Andrea and I bought ourselves a six-film set of Jacques Rivette on DVD for Christmas, and we just now finished watching the first of them, La bande des quatre.
My French has deteriorated over the past few years (it was, naturally, much better when Andrea lived in France and I was spending a lot of time there), so I enjoyed the feel of the movie as much as anything else (although I was able to follow the story well enough, a lot of the nuances surely were lost on me). The one thing I thought I would comment on here is the presence in this movie of a subtle variation on the old play-within-the-play motif.
Sometimes, movies contain scenes where actors are performing on stage. This creates subtle nuances, of course: the actor is playing an actor playing a role. A variation on this is the actor rehearsing—a scene with a somewhat different ontology, if you will: now the actor is playing an actor who is not losing himself in the role but, in fact, quite the opposite, as the actor rehearsing is often as self-conscious as the actor performing is not.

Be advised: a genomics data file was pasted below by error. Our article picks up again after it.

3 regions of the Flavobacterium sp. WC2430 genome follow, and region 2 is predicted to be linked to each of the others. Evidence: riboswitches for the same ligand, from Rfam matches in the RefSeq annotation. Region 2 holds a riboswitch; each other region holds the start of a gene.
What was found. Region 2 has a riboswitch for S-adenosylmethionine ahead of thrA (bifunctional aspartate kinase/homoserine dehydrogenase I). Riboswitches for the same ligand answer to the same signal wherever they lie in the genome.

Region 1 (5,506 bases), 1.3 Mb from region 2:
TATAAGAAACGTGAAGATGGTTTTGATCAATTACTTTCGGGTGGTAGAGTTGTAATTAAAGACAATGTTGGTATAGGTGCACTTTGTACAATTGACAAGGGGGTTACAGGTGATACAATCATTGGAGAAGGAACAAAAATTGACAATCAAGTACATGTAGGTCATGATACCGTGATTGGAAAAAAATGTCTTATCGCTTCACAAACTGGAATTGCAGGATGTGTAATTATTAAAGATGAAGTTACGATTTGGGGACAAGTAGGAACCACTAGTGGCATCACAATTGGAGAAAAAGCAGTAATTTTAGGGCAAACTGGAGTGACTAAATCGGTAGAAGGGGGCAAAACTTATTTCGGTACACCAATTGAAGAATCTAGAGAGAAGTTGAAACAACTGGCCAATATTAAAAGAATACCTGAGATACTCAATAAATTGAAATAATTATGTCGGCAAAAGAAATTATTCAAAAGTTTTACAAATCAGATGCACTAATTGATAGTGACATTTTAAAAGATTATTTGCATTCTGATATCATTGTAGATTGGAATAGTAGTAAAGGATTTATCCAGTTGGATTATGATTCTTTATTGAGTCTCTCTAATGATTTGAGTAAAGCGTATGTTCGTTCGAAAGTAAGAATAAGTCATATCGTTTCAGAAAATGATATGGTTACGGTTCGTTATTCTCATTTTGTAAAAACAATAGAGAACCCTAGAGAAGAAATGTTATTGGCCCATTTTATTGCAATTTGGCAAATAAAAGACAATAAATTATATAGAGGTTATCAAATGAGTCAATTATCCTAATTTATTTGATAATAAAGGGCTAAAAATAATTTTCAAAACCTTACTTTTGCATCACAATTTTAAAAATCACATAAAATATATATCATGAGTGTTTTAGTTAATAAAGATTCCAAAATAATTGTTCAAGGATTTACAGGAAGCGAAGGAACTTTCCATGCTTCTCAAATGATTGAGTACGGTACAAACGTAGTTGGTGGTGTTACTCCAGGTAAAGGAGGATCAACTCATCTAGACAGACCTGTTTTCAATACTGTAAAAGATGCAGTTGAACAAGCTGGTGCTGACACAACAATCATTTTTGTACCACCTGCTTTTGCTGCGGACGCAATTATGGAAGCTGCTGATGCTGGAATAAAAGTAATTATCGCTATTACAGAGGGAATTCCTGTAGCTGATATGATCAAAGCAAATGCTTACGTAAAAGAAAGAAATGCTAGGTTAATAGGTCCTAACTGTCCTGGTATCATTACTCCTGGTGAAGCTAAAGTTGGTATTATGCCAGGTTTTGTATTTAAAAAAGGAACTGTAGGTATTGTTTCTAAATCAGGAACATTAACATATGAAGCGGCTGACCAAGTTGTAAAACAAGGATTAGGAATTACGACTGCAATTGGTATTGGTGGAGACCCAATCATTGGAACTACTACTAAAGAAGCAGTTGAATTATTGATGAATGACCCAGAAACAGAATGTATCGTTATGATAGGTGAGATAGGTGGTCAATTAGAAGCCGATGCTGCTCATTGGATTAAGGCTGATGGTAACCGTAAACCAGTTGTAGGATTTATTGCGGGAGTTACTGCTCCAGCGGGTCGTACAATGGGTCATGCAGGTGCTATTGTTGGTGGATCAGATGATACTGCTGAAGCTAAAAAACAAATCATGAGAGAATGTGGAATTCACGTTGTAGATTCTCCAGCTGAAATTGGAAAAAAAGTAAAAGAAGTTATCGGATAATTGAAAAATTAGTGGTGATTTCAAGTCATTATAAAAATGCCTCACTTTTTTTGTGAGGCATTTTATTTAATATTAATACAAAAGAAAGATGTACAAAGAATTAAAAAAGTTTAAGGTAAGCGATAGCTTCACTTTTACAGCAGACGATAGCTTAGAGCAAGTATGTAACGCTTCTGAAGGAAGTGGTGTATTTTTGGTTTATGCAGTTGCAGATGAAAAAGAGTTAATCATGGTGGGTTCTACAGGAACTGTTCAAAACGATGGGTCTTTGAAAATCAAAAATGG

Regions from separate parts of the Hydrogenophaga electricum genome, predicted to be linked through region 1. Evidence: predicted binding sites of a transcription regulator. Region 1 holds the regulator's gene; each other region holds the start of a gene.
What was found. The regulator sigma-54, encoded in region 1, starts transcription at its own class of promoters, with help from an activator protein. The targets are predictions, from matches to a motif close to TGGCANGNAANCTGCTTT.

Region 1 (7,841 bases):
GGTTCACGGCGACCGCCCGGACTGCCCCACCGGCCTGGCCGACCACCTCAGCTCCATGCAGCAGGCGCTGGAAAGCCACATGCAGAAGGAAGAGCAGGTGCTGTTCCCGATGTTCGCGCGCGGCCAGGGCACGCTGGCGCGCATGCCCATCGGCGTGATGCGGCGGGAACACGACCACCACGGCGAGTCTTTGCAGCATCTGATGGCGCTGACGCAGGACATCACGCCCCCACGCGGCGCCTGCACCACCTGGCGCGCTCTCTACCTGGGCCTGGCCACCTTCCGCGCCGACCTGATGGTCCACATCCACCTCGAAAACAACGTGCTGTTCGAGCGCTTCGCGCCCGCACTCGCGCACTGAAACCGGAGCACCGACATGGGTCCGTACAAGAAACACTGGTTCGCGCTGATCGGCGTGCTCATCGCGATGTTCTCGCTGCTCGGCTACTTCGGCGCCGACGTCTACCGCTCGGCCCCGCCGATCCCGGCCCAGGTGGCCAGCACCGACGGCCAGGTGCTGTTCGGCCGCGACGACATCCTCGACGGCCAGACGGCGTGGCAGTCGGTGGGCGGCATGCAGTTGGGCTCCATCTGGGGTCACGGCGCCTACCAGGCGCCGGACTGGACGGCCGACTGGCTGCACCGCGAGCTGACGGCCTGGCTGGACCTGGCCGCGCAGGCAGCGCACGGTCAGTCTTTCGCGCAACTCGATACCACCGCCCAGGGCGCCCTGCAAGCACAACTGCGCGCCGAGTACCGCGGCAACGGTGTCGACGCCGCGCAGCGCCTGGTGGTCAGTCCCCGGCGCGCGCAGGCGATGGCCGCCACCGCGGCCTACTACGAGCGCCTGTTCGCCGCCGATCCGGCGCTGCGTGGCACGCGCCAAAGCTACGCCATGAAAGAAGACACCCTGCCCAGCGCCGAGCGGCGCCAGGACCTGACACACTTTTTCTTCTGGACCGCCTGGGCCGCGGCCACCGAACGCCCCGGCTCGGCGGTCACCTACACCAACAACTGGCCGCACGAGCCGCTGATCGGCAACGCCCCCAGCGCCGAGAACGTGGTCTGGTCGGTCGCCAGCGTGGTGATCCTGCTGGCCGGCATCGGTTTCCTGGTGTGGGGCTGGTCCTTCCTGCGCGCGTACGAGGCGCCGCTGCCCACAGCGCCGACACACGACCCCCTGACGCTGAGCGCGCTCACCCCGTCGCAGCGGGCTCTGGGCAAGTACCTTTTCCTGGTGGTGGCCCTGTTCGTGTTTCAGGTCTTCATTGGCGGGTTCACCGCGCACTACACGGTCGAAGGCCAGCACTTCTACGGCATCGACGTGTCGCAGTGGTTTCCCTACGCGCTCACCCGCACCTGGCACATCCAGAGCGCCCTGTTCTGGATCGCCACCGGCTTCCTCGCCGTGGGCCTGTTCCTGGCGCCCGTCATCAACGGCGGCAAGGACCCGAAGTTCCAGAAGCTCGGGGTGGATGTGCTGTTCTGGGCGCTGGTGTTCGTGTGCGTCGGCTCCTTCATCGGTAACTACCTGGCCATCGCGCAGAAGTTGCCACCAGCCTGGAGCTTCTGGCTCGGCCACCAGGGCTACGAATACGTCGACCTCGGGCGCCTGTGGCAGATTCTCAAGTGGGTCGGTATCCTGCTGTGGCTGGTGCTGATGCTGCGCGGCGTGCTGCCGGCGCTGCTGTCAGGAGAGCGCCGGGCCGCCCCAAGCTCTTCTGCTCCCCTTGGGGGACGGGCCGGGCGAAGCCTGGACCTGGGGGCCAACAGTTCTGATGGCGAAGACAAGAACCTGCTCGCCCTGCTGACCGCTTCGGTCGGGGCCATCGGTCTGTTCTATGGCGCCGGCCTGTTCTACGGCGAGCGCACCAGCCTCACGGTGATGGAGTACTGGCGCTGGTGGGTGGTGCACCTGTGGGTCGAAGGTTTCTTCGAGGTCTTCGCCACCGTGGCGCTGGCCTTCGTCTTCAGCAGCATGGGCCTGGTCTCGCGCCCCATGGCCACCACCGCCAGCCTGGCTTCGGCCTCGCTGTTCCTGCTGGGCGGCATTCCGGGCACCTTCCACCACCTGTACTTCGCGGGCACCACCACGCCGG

But La bande des quatre puts a new spin on this. Many of the scenes in the movie involve not the rehearsal of a play but preparation for a production of a play (by Marivaux) in an acting class. The actresses, then, are not playing actresses rehearsing but something even more self-conscious than that: student actresses learning, under the critical eye of their teacher, played by Bulle Ogier.
If this were a play-in-a-movie, the actresses would lose themselves in the roles of actresses losing themselves in their roles. If this were a rehearsal-in-a-movie, the actresses would lose themselves in the roles of actresses self-consciously working out their roles. But it is an acting-class-in-a-movie, so the actresses are losing themselves in the roles of actresses both self-consciously working out their roles and self-consciously pondering what the acting teacher thinks.